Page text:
Let’s start with the good news: The NFL is doing better in terms of injury prevention, sports medicine and rehabilitation than it ever has. The most notable issue for the NFL is concussions, and while their current system isn’t perfect, the NFL has been open to iterating it quickly, which has helped. So let’s all give them a hand for getting better.
Now it’s time to go a step further. In fact, let’s go three steps further. I have three suggestions for the NFL that could improve the game, reduce injuries and help the game at lower levels at the same time. None of these have significant costs above and beyond what the league is already doing, so there’s really no reason the league and its players couldn’t put all of these into place.
I won’t pretend I have the only ideas or even the best ones, but I’ll be curious to see what you, the readers and the fans, think. I asked my network of sources inside and outside the game, which include some of the best minds in sports medicine and sports science, for their opinions on these ideas and they were almost universally positive about the ability for these to make some real changes. Few thought that those ideas would be rapidly implemented, but at heart, I’m an optimist.
RAPID ADOPTION OF WEARABLE SENSORS
The NFL already has experimented with sensors and is using some now. The creation of the modern smartphone and gaming hardware has created a massive increase in the effectiveness and miniaturization of these small sensors. The same kind of gyroscopes and motion sensors that help your iPhone or Xbox controller sense motion could help with sports science as well.
The first and most simple sensor would be a location sensor in the ball. The NFL has done some experimentation with this in two ways. First, they are testing it in the “K” balls to see whether or not it could be used to definitively say whether a kick was good or not. The league also is measuring where balls go through to determine what the best width for the goalposts would be to reduce the number of field goals in the game. (It’s not just fantasy players that hate kickers.) That same sensor could be used as it is in soccer to determine where and whether a ball crossed the goal line, went inside the pylon or even got the first down. While systems would have to be created in 33 stadiums, these types of systems have been used and validated in many sports.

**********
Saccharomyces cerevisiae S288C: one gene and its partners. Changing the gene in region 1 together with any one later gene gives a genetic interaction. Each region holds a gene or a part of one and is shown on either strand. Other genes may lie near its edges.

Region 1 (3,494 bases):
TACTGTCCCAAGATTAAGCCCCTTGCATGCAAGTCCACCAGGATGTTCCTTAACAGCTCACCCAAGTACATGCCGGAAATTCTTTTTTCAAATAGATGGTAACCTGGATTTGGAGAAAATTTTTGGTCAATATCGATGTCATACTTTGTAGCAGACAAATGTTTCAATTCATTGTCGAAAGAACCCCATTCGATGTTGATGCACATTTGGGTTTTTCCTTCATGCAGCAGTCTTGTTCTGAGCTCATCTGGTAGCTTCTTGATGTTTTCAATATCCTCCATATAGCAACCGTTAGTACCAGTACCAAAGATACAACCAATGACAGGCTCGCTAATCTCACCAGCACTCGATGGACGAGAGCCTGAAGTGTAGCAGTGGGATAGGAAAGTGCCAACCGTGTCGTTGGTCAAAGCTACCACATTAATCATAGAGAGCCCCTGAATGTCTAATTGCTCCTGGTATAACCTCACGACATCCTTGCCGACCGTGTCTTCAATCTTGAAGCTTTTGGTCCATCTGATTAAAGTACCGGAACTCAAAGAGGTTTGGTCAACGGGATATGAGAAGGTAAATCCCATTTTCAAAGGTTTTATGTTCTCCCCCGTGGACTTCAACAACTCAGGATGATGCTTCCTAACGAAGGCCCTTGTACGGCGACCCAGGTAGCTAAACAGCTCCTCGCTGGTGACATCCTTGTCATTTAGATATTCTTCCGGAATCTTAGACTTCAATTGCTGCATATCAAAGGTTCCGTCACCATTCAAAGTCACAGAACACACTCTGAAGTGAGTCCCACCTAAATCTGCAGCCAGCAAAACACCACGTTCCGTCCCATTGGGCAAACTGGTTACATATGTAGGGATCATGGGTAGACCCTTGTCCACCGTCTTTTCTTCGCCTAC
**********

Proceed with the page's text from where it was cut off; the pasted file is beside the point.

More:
The second easy way to use sensor data would be to use the current sensor that players have embedded in their shoulder pads. The use of these in “NextGen” stats is very limited and even teams don’t seem to be paying much attention to the data. An increased use in this would be amazing for broadcast, but even there where we could see plays “drawing themselves up” on screen or seeing how fast that kick returner was going could be entertaining and enlightening, there’s not much interest in using this. The NFL could just glance at MLB (Statcast) and the NBA (StatVu) to realize they’re falling behind. By not only not using this data, but also not making it publicly available, they’re only hurting themselves.